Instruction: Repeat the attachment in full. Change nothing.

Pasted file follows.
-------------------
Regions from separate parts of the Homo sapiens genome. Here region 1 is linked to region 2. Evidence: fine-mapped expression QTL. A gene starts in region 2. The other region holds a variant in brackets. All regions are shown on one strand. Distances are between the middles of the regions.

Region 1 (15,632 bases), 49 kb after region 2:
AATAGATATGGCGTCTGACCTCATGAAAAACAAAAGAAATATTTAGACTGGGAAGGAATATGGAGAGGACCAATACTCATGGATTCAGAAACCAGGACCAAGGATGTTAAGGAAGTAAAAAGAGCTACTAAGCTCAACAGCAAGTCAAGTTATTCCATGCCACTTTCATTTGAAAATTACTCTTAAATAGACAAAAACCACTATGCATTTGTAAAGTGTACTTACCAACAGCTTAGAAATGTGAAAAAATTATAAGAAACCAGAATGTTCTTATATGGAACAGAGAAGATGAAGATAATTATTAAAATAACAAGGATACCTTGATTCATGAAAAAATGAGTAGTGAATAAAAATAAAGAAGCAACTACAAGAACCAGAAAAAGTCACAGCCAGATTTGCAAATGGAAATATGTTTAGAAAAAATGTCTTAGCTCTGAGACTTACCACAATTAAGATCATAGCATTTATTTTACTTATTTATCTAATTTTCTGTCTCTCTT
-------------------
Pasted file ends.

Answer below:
Regions from separate parts of the Homo sapiens genome. Here region 1 is linked to region 2. Evidence: fine-mapped expression QTL. A gene starts in region 2. The other region holds a variant in brackets. All regions are shown on one strand. Distances are between the middles of the regions.

Region 1 (15,632 bases), 49 kb after region 2:
AATAGATATGGCGTCTGACCTCATGAAAAACAAAAGAAATATTTAGACTGGGAAGGAATATGGAGAGGACCAATACTCATGGATTCAGAAACCAGGACCAAGGATGTTAAGGAAGTAAAAAGAGCTACTAAGCTCAACAGCAAGTCAAGTTATTCCATGCCACTTTCATTTGAAAATTACTCTTAAATAGACAAAAACCACTATGCATTTGTAAAGTGTACTTACCAACAGCTTAGAAATGTGAAAAAATTATAAGAAACCAGAATGTTCTTATATGGAACAGAGAAGATGAAGATAATTATTAAAATAACAAGGATACCTTGATTCATGAAAAAATGAGTAGTGAATAAAAATAAAGAAGCAACTACAAGAACCAGAAAAAGTCACAGCCAGATTTGCAAATGGAAATATGTTTAGAAAAAATGTCTTAGCTCTGAGACTTACCACAATTAAGATCATAGCATTTATTTTACTTATTTATCTAATTTTCTGTCTCTCTT